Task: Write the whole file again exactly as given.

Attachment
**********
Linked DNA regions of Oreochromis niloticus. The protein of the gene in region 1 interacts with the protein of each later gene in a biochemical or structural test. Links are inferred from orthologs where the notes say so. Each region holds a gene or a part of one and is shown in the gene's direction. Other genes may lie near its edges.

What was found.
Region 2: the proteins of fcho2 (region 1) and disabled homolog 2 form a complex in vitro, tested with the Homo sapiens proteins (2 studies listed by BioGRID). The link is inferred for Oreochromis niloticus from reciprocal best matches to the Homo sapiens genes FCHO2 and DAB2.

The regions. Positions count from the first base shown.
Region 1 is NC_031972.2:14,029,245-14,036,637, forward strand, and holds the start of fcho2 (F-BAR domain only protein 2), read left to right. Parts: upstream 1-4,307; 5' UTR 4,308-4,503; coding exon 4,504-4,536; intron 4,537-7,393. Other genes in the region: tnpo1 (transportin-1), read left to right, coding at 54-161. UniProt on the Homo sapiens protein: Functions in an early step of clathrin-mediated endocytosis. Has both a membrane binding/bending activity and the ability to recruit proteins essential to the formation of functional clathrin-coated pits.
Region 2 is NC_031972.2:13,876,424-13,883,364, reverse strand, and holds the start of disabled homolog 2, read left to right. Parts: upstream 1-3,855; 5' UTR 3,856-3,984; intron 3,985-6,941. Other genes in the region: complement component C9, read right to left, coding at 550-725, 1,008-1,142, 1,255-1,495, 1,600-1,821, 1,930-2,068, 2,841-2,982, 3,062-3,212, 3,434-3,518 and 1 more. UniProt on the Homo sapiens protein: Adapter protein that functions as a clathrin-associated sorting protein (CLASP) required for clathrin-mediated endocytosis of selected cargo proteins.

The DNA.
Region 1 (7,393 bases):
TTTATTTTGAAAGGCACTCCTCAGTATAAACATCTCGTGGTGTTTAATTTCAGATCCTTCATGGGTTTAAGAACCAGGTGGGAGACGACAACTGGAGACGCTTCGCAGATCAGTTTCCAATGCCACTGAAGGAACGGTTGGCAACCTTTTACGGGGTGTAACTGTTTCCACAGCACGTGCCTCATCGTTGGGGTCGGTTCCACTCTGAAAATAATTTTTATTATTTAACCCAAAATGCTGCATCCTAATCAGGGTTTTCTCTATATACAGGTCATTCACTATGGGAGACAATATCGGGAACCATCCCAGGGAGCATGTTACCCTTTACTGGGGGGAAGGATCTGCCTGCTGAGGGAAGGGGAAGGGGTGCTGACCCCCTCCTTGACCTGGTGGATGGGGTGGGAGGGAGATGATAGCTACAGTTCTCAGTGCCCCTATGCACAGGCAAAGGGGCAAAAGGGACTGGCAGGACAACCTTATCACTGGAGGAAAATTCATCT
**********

Linked DNA regions of Oreochromis niloticus. The protein of the gene in region 1 interacts with the protein of each later gene in a biochemical or structural test. Links are inferred from orthologs where the notes say so. Each region holds a gene or a part of one and is shown in the gene's direction. Other genes may lie near its edges.

What was found.
Region 2: the proteins of fcho2 (region 1) and disabled homolog 2 form a complex in vitro, tested with the Homo sapiens proteins (2 studies listed by BioGRID). The link is inferred for Oreochromis niloticus from reciprocal best matches to the Homo sapiens genes FCHO2 and DAB2.

The regions. Positions count from the first base shown.
Region 1 is NC_031972.2:14,029,245-14,036,637, forward strand, and holds the start of fcho2 (F-BAR domain only protein 2), read left to right. Parts: upstream 1-4,307; 5' UTR 4,308-4,503; coding exon 4,504-4,536; intron 4,537-7,393. Other genes in the region: tnpo1 (transportin-1), read left to right, coding at 54-161. UniProt on the Homo sapiens protein: Functions in an early step of clathrin-mediated endocytosis. Has both a membrane binding/bending activity and the ability to recruit proteins essential to the formation of functional clathrin-coated pits.
Region 2 is NC_031972.2:13,876,424-13,883,364, reverse strand, and holds the start of disabled homolog 2, read left to right. Parts: upstream 1-3,855; 5' UTR 3,856-3,984; intron 3,985-6,941. Other genes in the region: complement component C9, read right to left, coding at 550-725, 1,008-1,142, 1,255-1,495, 1,600-1,821, 1,930-2,068, 2,841-2,982, 3,062-3,212, 3,434-3,518 and 1 more. UniProt on the Homo sapiens protein: Adapter protein that functions as a clathrin-associated sorting protein (CLASP) required for clathrin-mediated endocytosis of selected cargo proteins.

The DNA.
Region 1 (7,393 bases):
TTTATTTTGAAAGGCACTCCTCAGTATAAACATCTCGTGGTGTTTAATTTCAGATCCTTCATGGGTTTAAGAACCAGGTGGGAGACGACAACTGGAGACGCTTCGCAGATCAGTTTCCAATGCCACTGAAGGAACGGTTGGCAACCTTTTACGGGGTGTAACTGTTTCCACAGCACGTGCCTCATCGTTGGGGTCGGTTCCACTCTGAAAATAATTTTTATTATTTAACCCAAAATGCTGCATCCTAATCAGGGTTTTCTCTATATACAGGTCATTCACTATGGGAGACAATATCGGGAACCATCCCAGGGAGCATGTTACCCTTTACTGGGGGGAAGGATCTGCCTGCTGAGGGAAGGGGAAGGGGTGCTGACCCCCTCCTTGACCTGGTGGATGGGGTGGGAGGGAGATGATAGCTACAGTTCTCAGTGCCCCTATGCACAGGCAAAGGGGCAAAAGGGACTGGCAGGACAACCTTATCACTGGAGGAAAATTCATCT